Tuesday, July 03, 2007

33 Months

It's July, in the year 2007 and we find ourselves in the class bracket that we commonly refer to as the dwindling middle class. What this means is that in this country we are witnessing the death of the middle class (for the most part it's already happened). It's quite noticeable in San Diego where, in the current economical atmosphere, it is impossible for 95% of the population to buy a house and live above water.

I remember when...

Our parents lived in semi-suburban enclaves with houses large enough to accommodate three kids and kidney shaped pools in the backyard with a dog running around it and a cat lounging on the stoop. We had summers free to explore the wasteland of canyons and abandoned golf courses and sweet hot nights watching fat bugs buzz around streetlamps. It was a time when both of our parents weren't required to work and it was still possible to pay the bills and fed the children. We took vacations to Europe or Australia, spent weeks at a time at the desert or the river or the lake. It was a time when our capitalistic culture remained true to the promise of a working class.

Somewhere, early in my youth, that promise began to slip away from all of us. Our lives began to grow beyond our capacity. We began working overtime, or two to three jobs at a time, just so that we could pay for our lifestyle, until it finally became mandatory for both parents to work. A mountain of cheap debt slowly sifted over us until we could no longer breathe. The dream of hope for the American worker began to fade into obscurity.

Both Xtina and I have made great efforts so that we may live a life that we find valuable. Fortunately the two of us remain on the same page regarding what that means. We've struggled against the culture of consumption that has devoured so many around us. We have a our moments, but for an album or an outfit or two here and there, it seems to be working for us. We've had plenty of help from our family, not one dollar going toward childcare and were basically given the house that we currently live in. So we have our fortune and we're constantly reminding ourselves to appreciate it, but it isn't the life we imagined and it definitely isn't the life where our parents raised us. But the the worst part about it is that if we wanted to move up into what we consider the next level, which would basically be closer to the middle class lifestyle we grew up with, then we would have to change everything that we currently hold for granted. No more free time, no more free childcare, no more simple pleasures, no more vacations, no more part time work, and much more financial difficulty.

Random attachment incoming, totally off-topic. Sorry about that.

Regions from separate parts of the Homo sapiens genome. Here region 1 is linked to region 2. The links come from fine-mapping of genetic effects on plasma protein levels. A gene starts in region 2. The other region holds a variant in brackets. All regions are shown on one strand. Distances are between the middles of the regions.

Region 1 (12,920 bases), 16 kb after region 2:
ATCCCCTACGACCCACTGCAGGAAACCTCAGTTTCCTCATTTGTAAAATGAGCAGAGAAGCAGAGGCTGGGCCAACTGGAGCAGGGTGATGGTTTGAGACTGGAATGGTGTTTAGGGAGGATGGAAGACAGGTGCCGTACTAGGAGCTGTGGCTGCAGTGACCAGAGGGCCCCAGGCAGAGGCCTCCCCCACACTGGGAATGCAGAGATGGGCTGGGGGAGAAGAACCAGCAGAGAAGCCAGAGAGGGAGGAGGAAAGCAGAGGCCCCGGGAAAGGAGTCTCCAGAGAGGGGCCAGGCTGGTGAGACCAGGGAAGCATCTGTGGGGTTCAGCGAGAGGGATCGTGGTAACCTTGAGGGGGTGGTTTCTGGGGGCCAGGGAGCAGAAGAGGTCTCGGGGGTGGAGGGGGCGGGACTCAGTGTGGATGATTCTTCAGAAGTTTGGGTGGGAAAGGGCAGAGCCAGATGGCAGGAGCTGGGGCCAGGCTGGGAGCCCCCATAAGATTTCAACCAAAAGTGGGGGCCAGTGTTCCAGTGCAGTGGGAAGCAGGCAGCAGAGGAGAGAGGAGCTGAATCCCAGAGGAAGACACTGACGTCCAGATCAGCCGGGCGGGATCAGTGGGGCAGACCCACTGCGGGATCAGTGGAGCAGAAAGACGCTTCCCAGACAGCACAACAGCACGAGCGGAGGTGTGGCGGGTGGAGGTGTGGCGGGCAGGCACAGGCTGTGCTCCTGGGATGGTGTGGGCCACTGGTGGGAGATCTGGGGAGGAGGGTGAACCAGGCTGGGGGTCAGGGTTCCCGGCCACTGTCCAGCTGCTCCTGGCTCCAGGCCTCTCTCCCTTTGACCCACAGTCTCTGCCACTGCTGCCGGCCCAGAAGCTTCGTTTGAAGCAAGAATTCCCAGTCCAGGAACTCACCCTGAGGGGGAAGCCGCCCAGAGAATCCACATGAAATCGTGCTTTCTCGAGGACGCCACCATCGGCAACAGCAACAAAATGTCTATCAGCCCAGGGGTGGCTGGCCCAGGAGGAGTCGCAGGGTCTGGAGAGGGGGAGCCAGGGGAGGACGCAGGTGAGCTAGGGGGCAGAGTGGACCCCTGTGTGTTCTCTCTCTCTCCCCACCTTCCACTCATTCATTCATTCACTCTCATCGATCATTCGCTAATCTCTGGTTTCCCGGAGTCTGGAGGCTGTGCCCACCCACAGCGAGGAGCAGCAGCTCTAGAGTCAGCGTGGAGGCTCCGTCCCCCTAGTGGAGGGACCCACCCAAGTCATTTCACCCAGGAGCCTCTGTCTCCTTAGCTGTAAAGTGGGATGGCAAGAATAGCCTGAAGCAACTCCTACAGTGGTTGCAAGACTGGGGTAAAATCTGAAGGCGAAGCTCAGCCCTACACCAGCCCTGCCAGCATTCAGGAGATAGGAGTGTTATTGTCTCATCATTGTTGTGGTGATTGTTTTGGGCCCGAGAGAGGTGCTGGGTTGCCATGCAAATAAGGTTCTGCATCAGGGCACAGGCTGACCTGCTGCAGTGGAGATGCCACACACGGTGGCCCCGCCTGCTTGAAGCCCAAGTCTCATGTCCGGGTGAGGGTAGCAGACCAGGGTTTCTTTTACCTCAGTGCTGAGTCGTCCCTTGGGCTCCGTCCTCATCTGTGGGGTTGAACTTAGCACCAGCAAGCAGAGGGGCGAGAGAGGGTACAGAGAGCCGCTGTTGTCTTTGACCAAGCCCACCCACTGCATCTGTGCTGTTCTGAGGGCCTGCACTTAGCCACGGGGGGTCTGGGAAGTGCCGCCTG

For some reason this type of existence doesn't appeal to us.

Here's one of the simple pleasures that I'm talking about. Yesterday, which was a Monday, one of the days that Xtina doesn't have to go to work, I returned home for the day and we jumped into our car so that we could take care of a couple of things we'd neglected for far too long. Afterward we had an hour to waste until we were going to dinner at Xtina's parents' house, so we decided to go to the dog park in Balboa. Once our dogs grew tired of sniffing butts we meandered back to the car. One of the great joys about children that seems to mysteriously vanish as we grow old is the ability to catch the small beauty that exists everywhere in our environment. So as we walked back to the car Lucas rambled along stopping to hug a tree or smell a flower or investigate the decay of something in the grass. Soon we discovered a large grassy hill that probably looked like Ireland to him. He immediately began to run and jump and roll down the hill, cackling toward the planes landing overhead. It brought a big smile to our faces but, after a short while, I began to grow a bit antsy and went to bring him back so that we could leave. Xtina quickly reminded me that I might want to let our little bundle of energy embrace the delight of the earth, nothing was as important or as precious.

So I sat back down and watched Lucas wrestle with the grass. She was right, just seeing the smile on his face as he kicked his bare feet in the air was enough for me to realize that even though we may no longer have a middle class here in America, once we change our priorities then maybe we'll have time to cherish the precious moments that still come our way.

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